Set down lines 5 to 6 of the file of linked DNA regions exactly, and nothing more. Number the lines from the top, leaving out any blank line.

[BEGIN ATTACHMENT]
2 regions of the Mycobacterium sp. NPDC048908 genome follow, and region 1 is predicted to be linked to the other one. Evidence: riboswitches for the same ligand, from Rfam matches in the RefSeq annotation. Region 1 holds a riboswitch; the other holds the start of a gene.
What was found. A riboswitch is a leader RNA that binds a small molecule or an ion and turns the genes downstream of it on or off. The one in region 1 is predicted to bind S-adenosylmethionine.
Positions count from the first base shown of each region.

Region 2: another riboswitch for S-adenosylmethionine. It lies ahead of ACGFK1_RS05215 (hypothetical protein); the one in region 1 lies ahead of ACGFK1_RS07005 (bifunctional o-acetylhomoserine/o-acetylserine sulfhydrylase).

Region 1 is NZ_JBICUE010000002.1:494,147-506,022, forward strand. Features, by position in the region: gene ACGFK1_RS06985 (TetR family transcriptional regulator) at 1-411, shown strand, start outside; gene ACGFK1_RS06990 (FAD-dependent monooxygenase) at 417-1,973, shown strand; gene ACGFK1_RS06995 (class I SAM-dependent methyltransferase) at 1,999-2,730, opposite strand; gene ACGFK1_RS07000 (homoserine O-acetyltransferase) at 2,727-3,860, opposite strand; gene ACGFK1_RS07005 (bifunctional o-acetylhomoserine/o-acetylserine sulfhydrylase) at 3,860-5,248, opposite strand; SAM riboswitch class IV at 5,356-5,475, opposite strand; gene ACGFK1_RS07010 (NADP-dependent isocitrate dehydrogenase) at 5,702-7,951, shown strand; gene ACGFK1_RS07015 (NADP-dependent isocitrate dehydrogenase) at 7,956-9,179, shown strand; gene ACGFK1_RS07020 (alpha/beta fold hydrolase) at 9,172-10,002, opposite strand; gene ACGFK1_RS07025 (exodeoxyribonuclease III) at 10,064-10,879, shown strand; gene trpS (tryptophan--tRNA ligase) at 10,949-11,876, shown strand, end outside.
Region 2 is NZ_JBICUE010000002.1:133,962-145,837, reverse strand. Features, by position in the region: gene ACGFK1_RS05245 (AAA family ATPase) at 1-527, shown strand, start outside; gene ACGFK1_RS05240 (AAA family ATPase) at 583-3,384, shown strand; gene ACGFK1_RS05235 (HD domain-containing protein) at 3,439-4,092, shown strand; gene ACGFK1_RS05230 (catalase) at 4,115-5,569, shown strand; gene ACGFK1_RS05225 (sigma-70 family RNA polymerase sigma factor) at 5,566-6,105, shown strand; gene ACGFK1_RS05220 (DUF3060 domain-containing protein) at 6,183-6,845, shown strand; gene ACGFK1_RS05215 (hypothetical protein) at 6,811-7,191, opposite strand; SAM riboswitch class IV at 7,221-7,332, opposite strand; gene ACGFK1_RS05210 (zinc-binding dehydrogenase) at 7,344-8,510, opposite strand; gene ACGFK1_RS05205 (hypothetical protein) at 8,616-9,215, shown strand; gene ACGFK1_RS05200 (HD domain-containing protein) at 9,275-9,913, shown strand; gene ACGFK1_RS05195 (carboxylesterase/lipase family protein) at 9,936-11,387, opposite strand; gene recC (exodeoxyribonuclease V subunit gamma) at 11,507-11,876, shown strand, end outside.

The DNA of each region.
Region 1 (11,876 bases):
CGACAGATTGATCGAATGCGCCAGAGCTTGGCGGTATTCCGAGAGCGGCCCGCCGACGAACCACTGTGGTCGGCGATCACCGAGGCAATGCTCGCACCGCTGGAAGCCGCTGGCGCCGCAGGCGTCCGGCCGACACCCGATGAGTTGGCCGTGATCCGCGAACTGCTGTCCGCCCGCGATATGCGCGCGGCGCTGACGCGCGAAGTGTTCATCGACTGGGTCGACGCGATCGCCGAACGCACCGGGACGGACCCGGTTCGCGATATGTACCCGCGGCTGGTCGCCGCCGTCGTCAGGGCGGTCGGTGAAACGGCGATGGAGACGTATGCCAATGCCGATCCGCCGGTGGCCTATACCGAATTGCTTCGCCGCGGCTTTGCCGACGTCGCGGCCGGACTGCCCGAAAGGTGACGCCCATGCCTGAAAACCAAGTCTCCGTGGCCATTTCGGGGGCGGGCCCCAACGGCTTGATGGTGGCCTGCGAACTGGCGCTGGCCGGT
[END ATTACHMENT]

Region 1 is NZ_JBICUE010000002.1:494,147-506,022, forward strand. Features, by position in the region: gene ACGFK1_RS06985 (TetR family transcriptional regulator) at 1-411, shown strand, start outside; gene ACGFK1_RS06990 (FAD-dependent monooxygenase) at 417-1,973, shown strand; gene ACGFK1_RS06995 (class I SAM-dependent methyltransferase) at 1,999-2,730, opposite strand; gene ACGFK1_RS07000 (homoserine O-acetyltransferase) at 2,727-3,860, opposite strand; gene ACGFK1_RS07005 (bifunctional o-acetylhomoserine/o-acetylserine sulfhydrylase) at 3,860-5,248, opposite strand; SAM riboswitch class IV at 5,356-5,475, opposite strand; gene ACGFK1_RS07010 (NADP-dependent isocitrate dehydrogenase) at 5,702-7,951, shown strand; gene ACGFK1_RS07015 (NADP-dependent isocitrate dehydrogenase) at 7,956-9,179, shown strand; gene ACGFK1_RS07020 (alpha/beta fold hydrolase) at 9,172-10,002, opposite strand; gene ACGFK1_RS07025 (exodeoxyribonuclease III) at 10,064-10,879, shown strand; gene trpS (tryptophan--tRNA ligase) at 10,949-11,876, shown strand, end outside.
Region 2 is NZ_JBICUE010000002.1:133,962-145,837, reverse strand. Features, by position in the region: gene ACGFK1_RS05245 (AAA family ATPase) at 1-527, shown strand, start outside; gene ACGFK1_RS05240 (AAA family ATPase) at 583-3,384, shown strand; gene ACGFK1_RS05235 (HD domain-containing protein) at 3,439-4,092, shown strand; gene ACGFK1_RS05230 (catalase) at 4,115-5,569, shown strand; gene ACGFK1_RS05225 (sigma-70 family RNA polymerase sigma factor) at 5,566-6,105, shown strand; gene ACGFK1_RS05220 (DUF3060 domain-containing protein) at 6,183-6,845, shown strand; gene ACGFK1_RS05215 (hypothetical protein) at 6,811-7,191, opposite strand; SAM riboswitch class IV at 7,221-7,332, opposite strand; gene ACGFK1_RS05210 (zinc-binding dehydrogenase) at 7,344-8,510, opposite strand; gene ACGFK1_RS05205 (hypothetical protein) at 8,616-9,215, shown strand; gene ACGFK1_RS05200 (HD domain-containing protein) at 9,275-9,913, shown strand; gene ACGFK1_RS05195 (carboxylesterase/lipase family protein) at 9,936-11,387, opposite strand; gene recC (exodeoxyribonuclease V subunit gamma) at 11,507-11,876, shown strand, end outside.